We get asked about wireless cameras a lot. Remember, wireless Cameras still need a power cable. Since you’re already running a cable for power, why not pull the camera wire with it.
There are two types of Cameras. IP and Analog. IP cameras are ‘Network’ cameras. Meaning they plug into the home network. Analog cameras are where we’ve been for the last 20 years.
Prewiring for IP Cameras
Run (1)Cat5e or Cat6 to the Camera location. Most IP camera systems are going to use something called POE (Power over Ethernet). The system sends power out to the camera over the Cat5e, so you don’t need a second cable for power.
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The traditional method for wiring an Analog camera is to run a Siamese Coax, which is a RG59 wire, and an 18/2 wire bundled into one cable. The Coax sends the video, and the 18/2 runs the power to the camera. You can still do this and it’s perfectly acceptable.
You can also run a (1) Cat5e cable, and use a Balun to on both ends of the Cat5e to both power the camera and send the Video Camera. The baluns are a little more money, but comparable when you consider the difference in price between the Cat5e and Siamese Coax.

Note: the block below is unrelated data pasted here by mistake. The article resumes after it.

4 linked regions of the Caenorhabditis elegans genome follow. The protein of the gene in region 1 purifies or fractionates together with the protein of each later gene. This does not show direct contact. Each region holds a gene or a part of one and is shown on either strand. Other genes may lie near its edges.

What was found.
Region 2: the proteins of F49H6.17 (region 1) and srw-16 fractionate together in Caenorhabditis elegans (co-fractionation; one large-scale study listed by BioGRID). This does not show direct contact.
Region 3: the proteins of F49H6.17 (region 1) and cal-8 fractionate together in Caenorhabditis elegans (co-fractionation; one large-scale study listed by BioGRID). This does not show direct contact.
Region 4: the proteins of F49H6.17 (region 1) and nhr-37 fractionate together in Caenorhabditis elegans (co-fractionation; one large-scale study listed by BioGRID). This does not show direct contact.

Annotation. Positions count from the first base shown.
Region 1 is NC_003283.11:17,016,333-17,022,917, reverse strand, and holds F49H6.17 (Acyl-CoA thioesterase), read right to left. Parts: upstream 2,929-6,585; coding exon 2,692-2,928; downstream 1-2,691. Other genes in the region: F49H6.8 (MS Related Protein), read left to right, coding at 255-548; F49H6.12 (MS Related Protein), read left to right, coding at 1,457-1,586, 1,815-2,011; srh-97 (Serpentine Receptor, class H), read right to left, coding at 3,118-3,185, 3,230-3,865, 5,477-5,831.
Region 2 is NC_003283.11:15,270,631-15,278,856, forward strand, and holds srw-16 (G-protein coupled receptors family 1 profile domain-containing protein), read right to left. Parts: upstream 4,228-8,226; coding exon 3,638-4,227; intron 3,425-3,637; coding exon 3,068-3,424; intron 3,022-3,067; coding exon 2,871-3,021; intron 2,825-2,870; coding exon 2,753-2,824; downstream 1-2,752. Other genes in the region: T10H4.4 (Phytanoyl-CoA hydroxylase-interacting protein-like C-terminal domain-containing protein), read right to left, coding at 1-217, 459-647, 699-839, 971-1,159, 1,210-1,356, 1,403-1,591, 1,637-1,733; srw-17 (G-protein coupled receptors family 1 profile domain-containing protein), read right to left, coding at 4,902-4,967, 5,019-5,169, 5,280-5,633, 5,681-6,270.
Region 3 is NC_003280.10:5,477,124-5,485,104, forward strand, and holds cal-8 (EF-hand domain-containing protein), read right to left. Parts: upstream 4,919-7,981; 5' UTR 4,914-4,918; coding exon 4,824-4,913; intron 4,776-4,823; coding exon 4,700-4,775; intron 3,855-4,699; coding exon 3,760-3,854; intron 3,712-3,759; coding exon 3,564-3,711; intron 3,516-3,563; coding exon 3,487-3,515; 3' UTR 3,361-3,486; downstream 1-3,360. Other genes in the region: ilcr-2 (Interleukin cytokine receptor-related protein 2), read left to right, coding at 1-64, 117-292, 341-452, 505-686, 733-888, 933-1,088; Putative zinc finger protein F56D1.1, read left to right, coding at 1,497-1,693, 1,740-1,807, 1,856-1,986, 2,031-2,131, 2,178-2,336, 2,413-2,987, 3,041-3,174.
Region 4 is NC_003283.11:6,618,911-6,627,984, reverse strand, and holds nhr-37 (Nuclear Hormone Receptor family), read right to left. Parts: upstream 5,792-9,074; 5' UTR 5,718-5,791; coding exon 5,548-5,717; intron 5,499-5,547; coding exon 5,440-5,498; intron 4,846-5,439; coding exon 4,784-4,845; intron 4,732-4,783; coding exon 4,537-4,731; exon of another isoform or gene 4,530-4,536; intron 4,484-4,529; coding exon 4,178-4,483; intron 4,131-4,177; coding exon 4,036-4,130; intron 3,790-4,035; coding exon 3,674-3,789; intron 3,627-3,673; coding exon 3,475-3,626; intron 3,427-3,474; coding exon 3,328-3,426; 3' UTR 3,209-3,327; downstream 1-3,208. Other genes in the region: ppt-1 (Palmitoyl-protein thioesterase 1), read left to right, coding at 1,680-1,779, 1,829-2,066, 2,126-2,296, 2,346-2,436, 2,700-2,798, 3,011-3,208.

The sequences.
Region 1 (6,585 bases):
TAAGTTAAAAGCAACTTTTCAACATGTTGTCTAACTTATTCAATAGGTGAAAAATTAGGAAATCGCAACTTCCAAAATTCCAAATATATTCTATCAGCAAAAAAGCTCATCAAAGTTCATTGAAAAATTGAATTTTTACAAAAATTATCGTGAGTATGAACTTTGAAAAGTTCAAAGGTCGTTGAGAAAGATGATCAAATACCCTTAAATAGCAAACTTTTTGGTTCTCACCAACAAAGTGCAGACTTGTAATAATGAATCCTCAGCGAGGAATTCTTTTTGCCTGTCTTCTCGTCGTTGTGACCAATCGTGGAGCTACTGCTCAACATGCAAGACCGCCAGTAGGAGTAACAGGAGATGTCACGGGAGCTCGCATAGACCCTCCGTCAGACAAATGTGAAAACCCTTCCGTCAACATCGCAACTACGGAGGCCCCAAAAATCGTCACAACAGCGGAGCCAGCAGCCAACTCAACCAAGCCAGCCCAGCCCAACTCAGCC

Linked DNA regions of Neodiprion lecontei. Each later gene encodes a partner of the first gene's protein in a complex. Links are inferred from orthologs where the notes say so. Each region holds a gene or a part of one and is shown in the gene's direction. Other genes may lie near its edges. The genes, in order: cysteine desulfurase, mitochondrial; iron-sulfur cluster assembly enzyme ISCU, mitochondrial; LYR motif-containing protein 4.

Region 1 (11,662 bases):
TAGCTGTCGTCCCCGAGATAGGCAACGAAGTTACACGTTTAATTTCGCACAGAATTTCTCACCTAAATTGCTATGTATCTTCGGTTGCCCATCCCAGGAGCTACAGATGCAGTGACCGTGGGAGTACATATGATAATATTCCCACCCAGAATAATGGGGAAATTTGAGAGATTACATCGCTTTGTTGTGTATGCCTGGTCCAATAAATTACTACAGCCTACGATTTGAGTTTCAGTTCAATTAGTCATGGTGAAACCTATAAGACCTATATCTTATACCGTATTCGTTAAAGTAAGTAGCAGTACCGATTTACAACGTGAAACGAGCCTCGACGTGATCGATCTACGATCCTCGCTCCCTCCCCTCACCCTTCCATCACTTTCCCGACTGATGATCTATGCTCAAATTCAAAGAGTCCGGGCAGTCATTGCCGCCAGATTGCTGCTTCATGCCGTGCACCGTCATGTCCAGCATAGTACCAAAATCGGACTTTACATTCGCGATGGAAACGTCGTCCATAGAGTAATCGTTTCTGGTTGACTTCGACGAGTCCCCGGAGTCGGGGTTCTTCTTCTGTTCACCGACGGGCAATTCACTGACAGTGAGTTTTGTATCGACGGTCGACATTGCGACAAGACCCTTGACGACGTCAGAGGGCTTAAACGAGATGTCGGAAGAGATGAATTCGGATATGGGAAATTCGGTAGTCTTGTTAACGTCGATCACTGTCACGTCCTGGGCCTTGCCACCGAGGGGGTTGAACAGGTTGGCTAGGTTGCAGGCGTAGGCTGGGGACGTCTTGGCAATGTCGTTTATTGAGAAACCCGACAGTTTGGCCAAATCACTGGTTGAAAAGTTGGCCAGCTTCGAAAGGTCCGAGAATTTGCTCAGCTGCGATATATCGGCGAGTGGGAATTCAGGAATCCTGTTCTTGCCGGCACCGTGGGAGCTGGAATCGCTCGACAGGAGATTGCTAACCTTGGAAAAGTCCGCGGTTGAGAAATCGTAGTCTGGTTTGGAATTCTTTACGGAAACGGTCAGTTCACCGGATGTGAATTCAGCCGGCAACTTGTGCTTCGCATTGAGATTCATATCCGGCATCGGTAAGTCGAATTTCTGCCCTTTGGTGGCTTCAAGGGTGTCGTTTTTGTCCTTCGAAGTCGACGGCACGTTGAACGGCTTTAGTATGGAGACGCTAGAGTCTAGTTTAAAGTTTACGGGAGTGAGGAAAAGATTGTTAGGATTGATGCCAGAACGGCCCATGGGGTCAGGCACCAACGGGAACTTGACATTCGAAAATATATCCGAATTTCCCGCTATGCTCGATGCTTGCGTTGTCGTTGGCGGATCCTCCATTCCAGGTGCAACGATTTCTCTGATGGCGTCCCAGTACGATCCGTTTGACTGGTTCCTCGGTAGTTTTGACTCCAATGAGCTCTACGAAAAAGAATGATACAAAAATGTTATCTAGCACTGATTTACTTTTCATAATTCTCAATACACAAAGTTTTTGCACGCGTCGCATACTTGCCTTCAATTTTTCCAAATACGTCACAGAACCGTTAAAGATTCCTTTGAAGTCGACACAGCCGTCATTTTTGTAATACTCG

Some Helpful Notes and FAQ’s
- We recommend placing your cameras at a height and location that is easily accessibly with an average sized ladder. You’re going to need to clean the cameras once in a while, or repoint them. You don’t want to have to rent a 30’ extension ladder. And honestly, the closer the camera is to the ground, the better the image is you’re trying to see. Keep it up high enough it’s out of reach by foot, but close enough for a regular ladder.
- A lot of companies will wire both wires to every location to keep their options open. They’ll run a Cat5e, and Siamese coax.
- To save cost, we almost always run (1) Cat5e. We can use it for IP cameras, which is the majority of the cameras we install these days, but if need be we can use Baluns and convert it for Analog cameras.
*Some companies offer HD over Coax. It’s a little cheaper than IP as an HD camera solution. If you go this approach, you should use Siamese Coax, not Cat5e.
Matt is a co-founder and lead systems designer for TYM LLC. His smart home and audio/visual designs have won three “Home of the Year Awards” from Electronic House & CE Pro magazine, and two awards from the Consumer Technology Association, including "Home Theater of the Year", and "Custom Smart Home of the Year".
Matt is a golden State fan.